Weddings stretched to three days and if you were closely related you attended every single one of them. I thought that with the passage of time, rituals would coalesce into a single window, and a one day wedding. On the contrary wedding celebrations have ballooned into a display of wealth, and aesthetics at a price. It does not matter that you are South Indian. You have a mehndi ceremony for “close women friends and relatives”, the sangeeth, the mappillai azhaippu, muhurtam and wedding reception, making it a five-day wedding.
Out comes the jewellery from the bank and preparations are afoot as every invitee likes to look her best. The men have it easy, or so I think. The pandal décor could cost anywhere between 2 to 5 lakhs depending on how much you want to spend and you could extend it further. You have event managers who supervise the flow, and in some cases are assigned the task of welcoming!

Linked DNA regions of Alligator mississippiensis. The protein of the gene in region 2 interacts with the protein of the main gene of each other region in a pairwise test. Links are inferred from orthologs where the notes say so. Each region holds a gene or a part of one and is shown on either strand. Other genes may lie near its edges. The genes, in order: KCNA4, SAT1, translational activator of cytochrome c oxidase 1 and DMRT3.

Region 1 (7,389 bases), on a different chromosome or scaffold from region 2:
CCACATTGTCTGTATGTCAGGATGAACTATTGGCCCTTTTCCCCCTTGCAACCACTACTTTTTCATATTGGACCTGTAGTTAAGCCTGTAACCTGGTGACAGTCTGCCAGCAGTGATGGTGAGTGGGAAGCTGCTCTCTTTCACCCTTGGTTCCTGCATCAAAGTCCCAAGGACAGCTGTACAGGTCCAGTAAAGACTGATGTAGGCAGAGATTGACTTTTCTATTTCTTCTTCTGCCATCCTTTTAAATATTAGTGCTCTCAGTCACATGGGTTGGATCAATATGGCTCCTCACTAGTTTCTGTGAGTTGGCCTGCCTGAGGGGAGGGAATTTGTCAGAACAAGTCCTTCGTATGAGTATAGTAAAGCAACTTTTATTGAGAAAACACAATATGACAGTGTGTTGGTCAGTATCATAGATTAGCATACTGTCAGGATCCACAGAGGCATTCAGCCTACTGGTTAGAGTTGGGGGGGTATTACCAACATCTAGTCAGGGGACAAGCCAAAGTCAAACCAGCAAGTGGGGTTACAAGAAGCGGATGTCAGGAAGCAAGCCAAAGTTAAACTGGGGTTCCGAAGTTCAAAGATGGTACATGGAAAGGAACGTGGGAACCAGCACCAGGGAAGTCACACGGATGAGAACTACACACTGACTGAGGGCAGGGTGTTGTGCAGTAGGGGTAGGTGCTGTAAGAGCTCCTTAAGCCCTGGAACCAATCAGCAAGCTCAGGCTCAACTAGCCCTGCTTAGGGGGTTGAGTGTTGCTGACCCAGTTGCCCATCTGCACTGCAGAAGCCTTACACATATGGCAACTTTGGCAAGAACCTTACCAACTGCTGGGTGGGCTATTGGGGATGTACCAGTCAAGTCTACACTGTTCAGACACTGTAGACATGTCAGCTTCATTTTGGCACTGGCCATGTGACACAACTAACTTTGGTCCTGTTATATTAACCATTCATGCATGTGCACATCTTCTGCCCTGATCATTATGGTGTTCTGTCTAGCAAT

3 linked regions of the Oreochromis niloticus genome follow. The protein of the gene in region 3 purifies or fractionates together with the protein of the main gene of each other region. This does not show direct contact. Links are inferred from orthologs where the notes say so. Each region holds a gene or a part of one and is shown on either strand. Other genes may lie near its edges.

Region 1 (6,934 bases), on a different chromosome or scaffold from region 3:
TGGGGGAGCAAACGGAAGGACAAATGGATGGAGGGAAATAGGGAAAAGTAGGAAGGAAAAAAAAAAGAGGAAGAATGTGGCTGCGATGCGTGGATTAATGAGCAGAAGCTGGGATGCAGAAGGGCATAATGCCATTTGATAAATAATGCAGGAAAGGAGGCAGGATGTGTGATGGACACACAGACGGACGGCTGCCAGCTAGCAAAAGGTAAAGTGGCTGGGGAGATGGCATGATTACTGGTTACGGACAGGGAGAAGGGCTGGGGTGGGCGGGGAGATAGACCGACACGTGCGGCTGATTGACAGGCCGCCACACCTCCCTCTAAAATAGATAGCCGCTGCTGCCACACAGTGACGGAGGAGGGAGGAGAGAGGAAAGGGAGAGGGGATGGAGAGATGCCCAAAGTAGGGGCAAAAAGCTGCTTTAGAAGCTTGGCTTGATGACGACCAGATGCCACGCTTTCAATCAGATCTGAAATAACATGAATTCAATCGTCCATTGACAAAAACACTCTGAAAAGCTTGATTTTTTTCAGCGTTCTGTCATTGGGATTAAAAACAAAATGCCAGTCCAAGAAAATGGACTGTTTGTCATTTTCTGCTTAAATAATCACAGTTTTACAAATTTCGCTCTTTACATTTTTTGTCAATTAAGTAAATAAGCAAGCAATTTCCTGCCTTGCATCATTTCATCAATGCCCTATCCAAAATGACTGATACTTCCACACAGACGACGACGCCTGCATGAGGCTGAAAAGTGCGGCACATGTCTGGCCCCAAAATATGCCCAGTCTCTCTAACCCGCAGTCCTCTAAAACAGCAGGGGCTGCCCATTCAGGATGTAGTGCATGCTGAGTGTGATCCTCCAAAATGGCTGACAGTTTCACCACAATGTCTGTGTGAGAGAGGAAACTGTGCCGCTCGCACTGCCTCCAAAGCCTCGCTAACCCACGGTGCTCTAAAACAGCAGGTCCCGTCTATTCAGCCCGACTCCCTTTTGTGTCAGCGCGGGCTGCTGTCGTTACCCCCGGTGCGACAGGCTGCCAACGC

The best part of the wedding according to me is where every guest is accorded warmth and made to feel that his or her presence added to the wedding something which the family takes on, not strangers. On one occasion there was neither the event managing team nor the bridal couples’ relatives as we entered the mantapam. A smiling stranger insisted we go straight for breakfast, and we headed in the direction he pointed and enjoyed all the delicacies. Lo and behold there were no familiar faces, and as we stepped out we realised we had stumbled on to the wrong dining hall, and hastily beat a retreat to the wedding on a different floor.